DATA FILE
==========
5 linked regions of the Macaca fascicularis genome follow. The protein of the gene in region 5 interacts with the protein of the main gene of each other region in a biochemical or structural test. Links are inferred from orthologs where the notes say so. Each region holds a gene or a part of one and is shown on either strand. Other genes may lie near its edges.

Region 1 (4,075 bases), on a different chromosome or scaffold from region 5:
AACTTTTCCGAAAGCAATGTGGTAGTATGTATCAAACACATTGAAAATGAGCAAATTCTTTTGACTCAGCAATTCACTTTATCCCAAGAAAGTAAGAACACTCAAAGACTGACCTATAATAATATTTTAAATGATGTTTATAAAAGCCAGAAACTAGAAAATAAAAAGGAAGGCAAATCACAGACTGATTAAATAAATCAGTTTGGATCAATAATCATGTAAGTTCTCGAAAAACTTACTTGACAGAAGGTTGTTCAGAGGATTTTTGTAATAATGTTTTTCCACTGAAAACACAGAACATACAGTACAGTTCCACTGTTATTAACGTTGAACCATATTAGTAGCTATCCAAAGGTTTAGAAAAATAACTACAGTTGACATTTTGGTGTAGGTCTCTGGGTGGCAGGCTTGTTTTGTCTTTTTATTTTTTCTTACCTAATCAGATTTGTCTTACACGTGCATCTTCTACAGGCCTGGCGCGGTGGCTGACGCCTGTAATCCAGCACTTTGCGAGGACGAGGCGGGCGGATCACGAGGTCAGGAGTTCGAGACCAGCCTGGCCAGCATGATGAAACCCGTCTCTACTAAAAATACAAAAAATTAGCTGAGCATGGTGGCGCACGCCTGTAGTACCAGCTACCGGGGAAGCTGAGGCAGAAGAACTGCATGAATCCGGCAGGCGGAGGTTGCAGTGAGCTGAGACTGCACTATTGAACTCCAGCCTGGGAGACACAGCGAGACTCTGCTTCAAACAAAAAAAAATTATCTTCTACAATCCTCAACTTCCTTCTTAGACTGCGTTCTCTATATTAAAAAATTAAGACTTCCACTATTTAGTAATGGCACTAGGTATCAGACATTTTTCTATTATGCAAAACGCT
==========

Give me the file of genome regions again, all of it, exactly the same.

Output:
5 linked regions of the Macaca fascicularis genome follow. The protein of the gene in region 5 interacts with the protein of the main gene of each other region in a biochemical or structural test. Links are inferred from orthologs where the notes say so. Each region holds a gene or a part of one and is shown on either strand. Other genes may lie near its edges.

Region 1 (4,075 bases), on a different chromosome or scaffold from region 5:
AACTTTTCCGAAAGCAATGTGGTAGTATGTATCAAACACATTGAAAATGAGCAAATTCTTTTGACTCAGCAATTCACTTTATCCCAAGAAAGTAAGAACACTCAAAGACTGACCTATAATAATATTTTAAATGATGTTTATAAAAGCCAGAAACTAGAAAATAAAAAGGAAGGCAAATCACAGACTGATTAAATAAATCAGTTTGGATCAATAATCATGTAAGTTCTCGAAAAACTTACTTGACAGAAGGTTGTTCAGAGGATTTTTGTAATAATGTTTTTCCACTGAAAACACAGAACATACAGTACAGTTCCACTGTTATTAACGTTGAACCATATTAGTAGCTATCCAAAGGTTTAGAAAAATAACTACAGTTGACATTTTGGTGTAGGTCTCTGGGTGGCAGGCTTGTTTTGTCTTTTTATTTTTTCTTACCTAATCAGATTTGTCTTACACGTGCATCTTCTACAGGCCTGGCGCGGTGGCTGACGCCTGTAATCCAGCACTTTGCGAGGACGAGGCGGGCGGATCACGAGGTCAGGAGTTCGAGACCAGCCTGGCCAGCATGATGAAACCCGTCTCTACTAAAAATACAAAAAATTAGCTGAGCATGGTGGCGCACGCCTGTAGTACCAGCTACCGGGGAAGCTGAGGCAGAAGAACTGCATGAATCCGGCAGGCGGAGGTTGCAGTGAGCTGAGACTGCACTATTGAACTCCAGCCTGGGAGACACAGCGAGACTCTGCTTCAAACAAAAAAAAATTATCTTCTACAATCCTCAACTTCCTTCTTAGACTGCGTTCTCTATATTAAAAAATTAAGACTTCCACTATTTAGTAATGGCACTAGGTATCAGACATTTTTCTATTATGCAAAACGCT